Tag Archives: Blog

We need this: Lashmar launches blog for journalism events, publications, etc.

Investigative journalist and lecturer Paul Lashmar has launched a much-needed blog listing upcoming journalism events, books, and other useful tidbits for those following the profession/craft/hobby. The blurb runs:

“Keep up to date on the big name journalism lectures and conferences. Find out what new journalism book is worth reading. What’s happening with Britain’s repressive libel laws? Which university’s journalism degrees are the best? Who is doing important media research?”

It’s called The Rubicon and can be found here.

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Some questions about blogging, from a student

Another day, another set of questions from a journalism degree student – this time, one of my own, Azeem Ahmad. If you want to help him by answering the questions, post your comments below.

How important is blogging to you, and your business?

If my ‘business’ is education and freelance journalism, then: enormously important on every level: generating ideas, gathering information, publishing stories and ideas, and marketing and distributing those and, I suppose, myself as a journalist and (*cough*) academic. I find conversation extremely helpful in working through ideas and finding new information, and blogging is a wonderful way of having that conversation with some very well informed and intelligent people. I hope it makes me more intelligent and well informed in turn. Continue reading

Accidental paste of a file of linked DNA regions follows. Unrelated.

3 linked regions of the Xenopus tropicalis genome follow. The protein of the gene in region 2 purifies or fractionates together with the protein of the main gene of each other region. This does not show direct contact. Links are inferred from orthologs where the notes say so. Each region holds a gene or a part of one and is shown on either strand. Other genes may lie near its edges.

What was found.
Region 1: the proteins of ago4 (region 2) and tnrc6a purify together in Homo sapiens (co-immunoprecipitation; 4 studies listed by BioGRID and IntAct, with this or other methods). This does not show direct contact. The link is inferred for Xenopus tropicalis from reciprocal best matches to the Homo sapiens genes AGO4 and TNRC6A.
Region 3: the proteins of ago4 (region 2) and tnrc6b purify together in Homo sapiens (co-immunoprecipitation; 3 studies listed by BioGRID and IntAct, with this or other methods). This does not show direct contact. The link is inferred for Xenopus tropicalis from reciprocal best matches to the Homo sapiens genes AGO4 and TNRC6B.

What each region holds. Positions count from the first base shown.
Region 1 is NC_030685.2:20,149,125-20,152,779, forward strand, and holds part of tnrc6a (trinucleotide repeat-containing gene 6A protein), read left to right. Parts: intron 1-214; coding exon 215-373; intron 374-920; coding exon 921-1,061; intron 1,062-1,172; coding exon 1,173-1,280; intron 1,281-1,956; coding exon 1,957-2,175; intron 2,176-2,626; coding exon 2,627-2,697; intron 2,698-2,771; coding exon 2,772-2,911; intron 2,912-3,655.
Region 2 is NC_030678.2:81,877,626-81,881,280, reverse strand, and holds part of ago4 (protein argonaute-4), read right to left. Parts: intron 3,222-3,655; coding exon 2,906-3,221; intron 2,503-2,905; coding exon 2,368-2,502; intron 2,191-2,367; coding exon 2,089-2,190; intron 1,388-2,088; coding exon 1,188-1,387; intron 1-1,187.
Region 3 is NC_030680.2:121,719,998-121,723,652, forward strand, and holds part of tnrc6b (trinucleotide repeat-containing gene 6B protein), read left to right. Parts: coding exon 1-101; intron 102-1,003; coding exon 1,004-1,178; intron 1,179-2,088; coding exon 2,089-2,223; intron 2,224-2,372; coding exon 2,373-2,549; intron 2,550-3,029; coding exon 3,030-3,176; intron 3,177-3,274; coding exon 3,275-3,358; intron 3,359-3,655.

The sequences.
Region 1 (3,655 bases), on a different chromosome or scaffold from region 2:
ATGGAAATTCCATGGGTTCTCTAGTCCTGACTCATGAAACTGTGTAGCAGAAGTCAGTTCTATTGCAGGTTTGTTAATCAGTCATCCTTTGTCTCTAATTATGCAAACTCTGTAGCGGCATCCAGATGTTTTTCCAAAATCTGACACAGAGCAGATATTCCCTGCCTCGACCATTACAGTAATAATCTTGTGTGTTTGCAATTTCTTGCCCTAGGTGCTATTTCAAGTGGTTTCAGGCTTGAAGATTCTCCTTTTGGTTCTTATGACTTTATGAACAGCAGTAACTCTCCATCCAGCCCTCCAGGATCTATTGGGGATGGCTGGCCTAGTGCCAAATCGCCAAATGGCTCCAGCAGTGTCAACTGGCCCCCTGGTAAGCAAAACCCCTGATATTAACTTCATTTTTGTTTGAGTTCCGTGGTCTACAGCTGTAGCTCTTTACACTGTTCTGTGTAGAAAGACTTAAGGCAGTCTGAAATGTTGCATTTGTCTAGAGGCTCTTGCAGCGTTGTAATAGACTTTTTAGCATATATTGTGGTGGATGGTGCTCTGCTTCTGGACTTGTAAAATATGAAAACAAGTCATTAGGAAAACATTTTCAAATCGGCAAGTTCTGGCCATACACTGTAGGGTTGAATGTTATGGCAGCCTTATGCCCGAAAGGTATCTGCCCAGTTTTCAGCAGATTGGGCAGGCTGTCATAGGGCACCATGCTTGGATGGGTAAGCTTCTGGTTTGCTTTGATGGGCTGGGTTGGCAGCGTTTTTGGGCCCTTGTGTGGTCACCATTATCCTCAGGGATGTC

How do you measure a blog’s success?

Brazil correspondent Gabriela Zago looks at the variety of metrics for evaluating the popularity of blogs. A Portuguese language version of this is available here.

There are many ways to measure a website’s success. Some use a more quantitative approach, and others are more qualitatively based. You can say a weblog is popular for many reasons, such as:

  • traffic (page views, visits, visitors),
  • discussions (comments, trackbacks, linkbacks),
  • position in search engines (page rank),
  • readership (feed subscriptions, blogroll presence) and
  • reputation (a more subjective approach, based on what people think of a website, and the qualifications of the person that writes for it).

If you obtain all that data and construct rankings based on these different types of information, chances are that not all blogs ranked will appear in the exact same position in each one of the ranks. Continue reading